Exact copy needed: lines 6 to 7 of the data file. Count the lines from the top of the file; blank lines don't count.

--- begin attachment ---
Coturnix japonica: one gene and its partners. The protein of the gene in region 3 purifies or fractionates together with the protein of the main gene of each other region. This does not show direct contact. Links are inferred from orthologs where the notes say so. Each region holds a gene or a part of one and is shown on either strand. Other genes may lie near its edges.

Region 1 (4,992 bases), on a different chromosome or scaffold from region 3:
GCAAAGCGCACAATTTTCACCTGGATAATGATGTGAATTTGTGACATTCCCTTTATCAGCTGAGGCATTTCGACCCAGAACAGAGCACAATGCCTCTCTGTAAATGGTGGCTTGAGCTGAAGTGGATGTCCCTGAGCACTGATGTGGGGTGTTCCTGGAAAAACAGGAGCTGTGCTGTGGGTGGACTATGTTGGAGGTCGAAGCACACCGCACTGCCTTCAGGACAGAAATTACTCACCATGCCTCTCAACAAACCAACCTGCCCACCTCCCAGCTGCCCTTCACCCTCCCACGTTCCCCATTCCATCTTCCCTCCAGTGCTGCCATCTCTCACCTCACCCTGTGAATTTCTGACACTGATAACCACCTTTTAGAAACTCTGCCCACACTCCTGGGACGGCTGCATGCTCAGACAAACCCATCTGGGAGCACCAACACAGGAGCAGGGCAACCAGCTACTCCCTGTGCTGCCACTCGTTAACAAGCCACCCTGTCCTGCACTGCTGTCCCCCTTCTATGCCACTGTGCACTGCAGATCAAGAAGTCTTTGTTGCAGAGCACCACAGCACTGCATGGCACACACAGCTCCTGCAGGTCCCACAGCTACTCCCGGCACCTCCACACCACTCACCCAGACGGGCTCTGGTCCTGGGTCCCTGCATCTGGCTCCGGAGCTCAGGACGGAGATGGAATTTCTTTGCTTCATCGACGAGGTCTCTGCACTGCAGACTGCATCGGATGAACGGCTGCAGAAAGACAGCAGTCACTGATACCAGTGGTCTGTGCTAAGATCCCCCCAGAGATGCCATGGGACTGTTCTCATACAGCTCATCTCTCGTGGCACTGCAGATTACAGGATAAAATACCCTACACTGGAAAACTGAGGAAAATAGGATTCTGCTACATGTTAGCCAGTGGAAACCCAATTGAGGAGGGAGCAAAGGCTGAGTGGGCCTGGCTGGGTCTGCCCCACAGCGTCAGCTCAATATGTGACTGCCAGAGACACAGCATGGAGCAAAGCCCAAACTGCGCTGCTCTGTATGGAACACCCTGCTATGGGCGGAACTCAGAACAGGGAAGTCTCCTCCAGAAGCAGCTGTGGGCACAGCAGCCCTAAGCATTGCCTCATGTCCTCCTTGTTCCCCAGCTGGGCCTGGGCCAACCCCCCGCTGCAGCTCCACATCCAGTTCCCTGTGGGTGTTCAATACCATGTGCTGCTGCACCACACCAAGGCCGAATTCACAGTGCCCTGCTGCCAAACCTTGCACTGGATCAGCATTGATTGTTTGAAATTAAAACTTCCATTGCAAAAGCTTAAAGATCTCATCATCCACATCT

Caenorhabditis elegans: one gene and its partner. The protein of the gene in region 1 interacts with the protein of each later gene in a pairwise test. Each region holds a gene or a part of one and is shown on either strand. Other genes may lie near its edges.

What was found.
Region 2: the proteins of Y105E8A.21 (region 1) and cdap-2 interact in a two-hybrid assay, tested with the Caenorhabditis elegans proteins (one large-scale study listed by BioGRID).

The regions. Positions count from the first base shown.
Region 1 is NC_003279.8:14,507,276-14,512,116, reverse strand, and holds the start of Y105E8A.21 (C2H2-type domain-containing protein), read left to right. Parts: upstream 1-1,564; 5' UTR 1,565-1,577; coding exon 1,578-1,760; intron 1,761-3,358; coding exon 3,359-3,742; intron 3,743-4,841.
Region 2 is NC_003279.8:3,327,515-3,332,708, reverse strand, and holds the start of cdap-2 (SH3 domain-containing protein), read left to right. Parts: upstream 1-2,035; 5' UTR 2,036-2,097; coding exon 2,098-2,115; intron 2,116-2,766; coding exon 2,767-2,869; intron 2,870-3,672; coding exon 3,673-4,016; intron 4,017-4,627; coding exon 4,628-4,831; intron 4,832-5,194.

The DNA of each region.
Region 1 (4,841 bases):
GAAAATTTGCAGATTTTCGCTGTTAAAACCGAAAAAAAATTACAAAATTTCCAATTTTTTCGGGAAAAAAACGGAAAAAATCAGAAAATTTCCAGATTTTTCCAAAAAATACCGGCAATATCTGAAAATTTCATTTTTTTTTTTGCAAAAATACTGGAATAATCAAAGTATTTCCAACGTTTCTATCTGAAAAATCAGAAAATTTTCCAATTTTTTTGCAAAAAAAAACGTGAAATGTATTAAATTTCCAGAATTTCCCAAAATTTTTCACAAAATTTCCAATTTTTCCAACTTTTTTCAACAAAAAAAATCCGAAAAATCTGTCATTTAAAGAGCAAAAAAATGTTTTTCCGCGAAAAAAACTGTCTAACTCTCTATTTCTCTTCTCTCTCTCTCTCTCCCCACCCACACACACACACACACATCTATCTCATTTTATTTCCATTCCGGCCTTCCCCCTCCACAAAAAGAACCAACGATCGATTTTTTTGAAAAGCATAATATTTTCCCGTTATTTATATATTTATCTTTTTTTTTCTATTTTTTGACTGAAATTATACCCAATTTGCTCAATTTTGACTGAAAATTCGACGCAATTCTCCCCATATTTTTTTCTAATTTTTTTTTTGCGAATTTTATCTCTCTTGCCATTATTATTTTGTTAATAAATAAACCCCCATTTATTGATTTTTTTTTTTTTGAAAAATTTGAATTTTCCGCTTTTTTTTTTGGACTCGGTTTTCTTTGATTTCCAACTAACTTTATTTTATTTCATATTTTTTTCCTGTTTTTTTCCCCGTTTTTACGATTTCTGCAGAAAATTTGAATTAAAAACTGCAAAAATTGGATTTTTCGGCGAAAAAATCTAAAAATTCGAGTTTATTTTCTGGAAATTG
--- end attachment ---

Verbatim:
Region 2: the proteins of Y105E8A.21 (region 1) and cdap-2 interact in a two-hybrid assay, tested with the Caenorhabditis elegans proteins (one large-scale study listed by BioGRID).

The regions. Positions count from the first base shown.